Zambia's policy of free universal HIV treatment and wide availability of tuberculosis drugs show an impressive commitment to public health. But an important group has been left out in Zambia's fight against these diseases-prisoners.
Prisoner health is public health. And right now, conditions inside Zambia's prisons are a threat to all Zambians.
Diseases move quickly into and out of prisons. Prisoners come from-and almost always return to-the community: Lusaka Central Prison alone receives 20 to 40 new inmates every day, and every week dozens of prisoners finish their sentences and leave. Prison officers and visitors also come and go, creating more links to the community.
Over the last six months, Human Rights Watch, the AIDS and Rights Alliance for Southern Africa, and the Prisons Care and Counselling Association were granted access by the Ministry of Home Affairs and Zambia Prisons Service to six prisons-Lusaka Central, Mukobeko Maximum Security, Kamfinsa, Mwembeshi, Mumbwa, and Choma-to research prison health conditions and related human rights violations. We interviewed nearly 250 prisoners and more than two dozen prison officers. What we found was shocking.
Prisons are a breeding ground for disease and injustice. Zambian prisons are massively over capacity, and prisoners are frequently abused and denied health care. Prisoners, weak and malnourished, told us how they were packed together, forced to sleep seated or in shifts in dark, cramped, and airless cells. They drink dirty water and have no soap to wash their filthy blankets. In some prisons, for punishment, prisoners are placed, naked, in a small, dark cell with water on the floor, minimal food, and no toilet facilities. Under these conditions, tuberculosis and other infectious diseases spread quickly.
In 1999, the last time a survey was conducted, more than one in four prisoners were found to be infected with HIV. Between 1995 and 2000, a reported 2,397 inmates and 263 prison staff died from AIDS-related illnesses. The medical directorate of the Zambia Prisons Service reports that TB is the leading cause of death in prisons, but it remains largely unmeasured and unaddressed.
There is practically no medical care in Zambia's prisons. As of October 2009, the Zambia Prisons Service employed 14 health care workers-only one a doctor-to serve 15,300 prisoners. Only 15 of Zambia's 86 prisons have any health clinic or sick bay at all. Those 15 sick bays often have little capacity beyond occasionally distributing mild pain or fever medications. Decisions by officers and inmates without medical training, lack of personnel, inadequate transport, and security fears all keep prisoners from gaining access to medical care outside of the prisons, in some cases for days or weeks after they become sick.
Even if prisoners get treatment, there are no services to make sure that former prisoners continue on treatment. There is no way even for prisoners to get a copy of their medical records. This means that when prisoners leave prison, those on treatment may get cut off and those who need treatment may never get it.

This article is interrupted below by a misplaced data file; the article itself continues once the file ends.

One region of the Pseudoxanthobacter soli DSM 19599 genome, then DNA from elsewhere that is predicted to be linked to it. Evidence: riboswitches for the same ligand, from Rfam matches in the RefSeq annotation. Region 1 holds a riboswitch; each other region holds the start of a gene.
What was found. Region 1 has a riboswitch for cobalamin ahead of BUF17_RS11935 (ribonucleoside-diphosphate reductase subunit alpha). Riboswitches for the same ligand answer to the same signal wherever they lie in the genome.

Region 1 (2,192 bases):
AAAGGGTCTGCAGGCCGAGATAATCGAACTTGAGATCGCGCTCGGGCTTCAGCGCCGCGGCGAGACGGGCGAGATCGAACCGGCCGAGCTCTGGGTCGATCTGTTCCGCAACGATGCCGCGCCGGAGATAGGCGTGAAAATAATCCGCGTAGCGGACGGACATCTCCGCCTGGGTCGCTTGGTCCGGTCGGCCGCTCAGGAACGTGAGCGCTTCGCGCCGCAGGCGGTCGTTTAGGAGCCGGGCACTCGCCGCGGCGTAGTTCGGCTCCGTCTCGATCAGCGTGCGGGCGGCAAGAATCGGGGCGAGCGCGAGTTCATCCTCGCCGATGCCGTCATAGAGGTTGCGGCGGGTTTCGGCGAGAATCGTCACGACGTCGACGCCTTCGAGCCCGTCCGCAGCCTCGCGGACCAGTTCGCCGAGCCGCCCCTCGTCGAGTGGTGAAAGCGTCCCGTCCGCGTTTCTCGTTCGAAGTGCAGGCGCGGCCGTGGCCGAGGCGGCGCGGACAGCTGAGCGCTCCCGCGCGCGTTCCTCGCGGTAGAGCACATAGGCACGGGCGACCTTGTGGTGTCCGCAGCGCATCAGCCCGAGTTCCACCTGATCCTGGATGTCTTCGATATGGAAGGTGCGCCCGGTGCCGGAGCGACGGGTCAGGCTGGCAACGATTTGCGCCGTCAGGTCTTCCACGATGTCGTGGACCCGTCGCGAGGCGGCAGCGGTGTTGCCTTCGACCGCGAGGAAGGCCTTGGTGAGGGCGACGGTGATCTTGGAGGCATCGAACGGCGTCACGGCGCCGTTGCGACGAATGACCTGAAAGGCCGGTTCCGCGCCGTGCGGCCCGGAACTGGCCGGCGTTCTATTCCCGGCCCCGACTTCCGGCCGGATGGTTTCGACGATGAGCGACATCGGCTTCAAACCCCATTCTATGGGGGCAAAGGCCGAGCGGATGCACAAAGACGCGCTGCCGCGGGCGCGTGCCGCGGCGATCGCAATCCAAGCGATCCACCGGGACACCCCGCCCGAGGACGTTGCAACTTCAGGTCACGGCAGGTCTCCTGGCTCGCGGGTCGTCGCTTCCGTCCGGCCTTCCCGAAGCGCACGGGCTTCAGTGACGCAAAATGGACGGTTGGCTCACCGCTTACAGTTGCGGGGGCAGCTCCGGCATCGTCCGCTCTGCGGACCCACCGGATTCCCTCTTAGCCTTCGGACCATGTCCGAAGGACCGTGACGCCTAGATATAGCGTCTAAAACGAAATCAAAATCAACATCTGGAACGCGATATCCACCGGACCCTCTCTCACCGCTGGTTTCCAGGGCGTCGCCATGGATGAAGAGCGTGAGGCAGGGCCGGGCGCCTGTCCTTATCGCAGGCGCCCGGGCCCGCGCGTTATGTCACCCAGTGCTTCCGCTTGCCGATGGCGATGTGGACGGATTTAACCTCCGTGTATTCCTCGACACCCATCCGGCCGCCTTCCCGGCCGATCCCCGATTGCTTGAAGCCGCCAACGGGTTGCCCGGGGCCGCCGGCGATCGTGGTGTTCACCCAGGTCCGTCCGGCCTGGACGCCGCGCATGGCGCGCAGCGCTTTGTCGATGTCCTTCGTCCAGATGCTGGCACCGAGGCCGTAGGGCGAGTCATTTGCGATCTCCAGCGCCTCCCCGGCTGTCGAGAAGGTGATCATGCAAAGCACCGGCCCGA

While the health of the community is threatened by poor conditions and medical care in Zambia's prisons, the health of prisoners is also endangered every day. And who are these prisoners? We spoke to children as young as 15, adults as old as 80. Zambian prisons house more than one hundred infants under the age of four and around 300 youth between eight and 18 years. More than a third of Zambia's prisoners have never been found guilty and sentenced for any crime. Some are detained for more than five years waiting for their case to be resolved. Others wait even longer to have the courts hear their appeal. Meanwhile they risk being exposed to serious, life-threatening, disease.
Improving health care services and reducing exposure to HIV/TB requires more than just an investment in health. More fundamentally, the Zambian government needs to reform the criminal justice system. Arbitrary arrests, the lack of bail availability and legal representation, and delays that unjustifiably keep people in prison for long periods all contribute to the problem. Non-custodial pre-trial and sentencing alternatives should be used more frequently, particularly for juveniles. The country needs to end arbitrary arrests and expand use of parole. Until criminal justice system failures are addressed, investments in health will not be able to keep up with the problems created by these failures.
Reflecting on his time at Lusaka Central Prison, Rodgers, a 42 year-old inmate who had been awaiting trial for four years, said to us, "Justice delayed is justice denied." A well-worn phrase, but worth considering. The government of Zambia needs to ensure both that justice is not denied and that health-for prisoners and for all Zambians-is protected.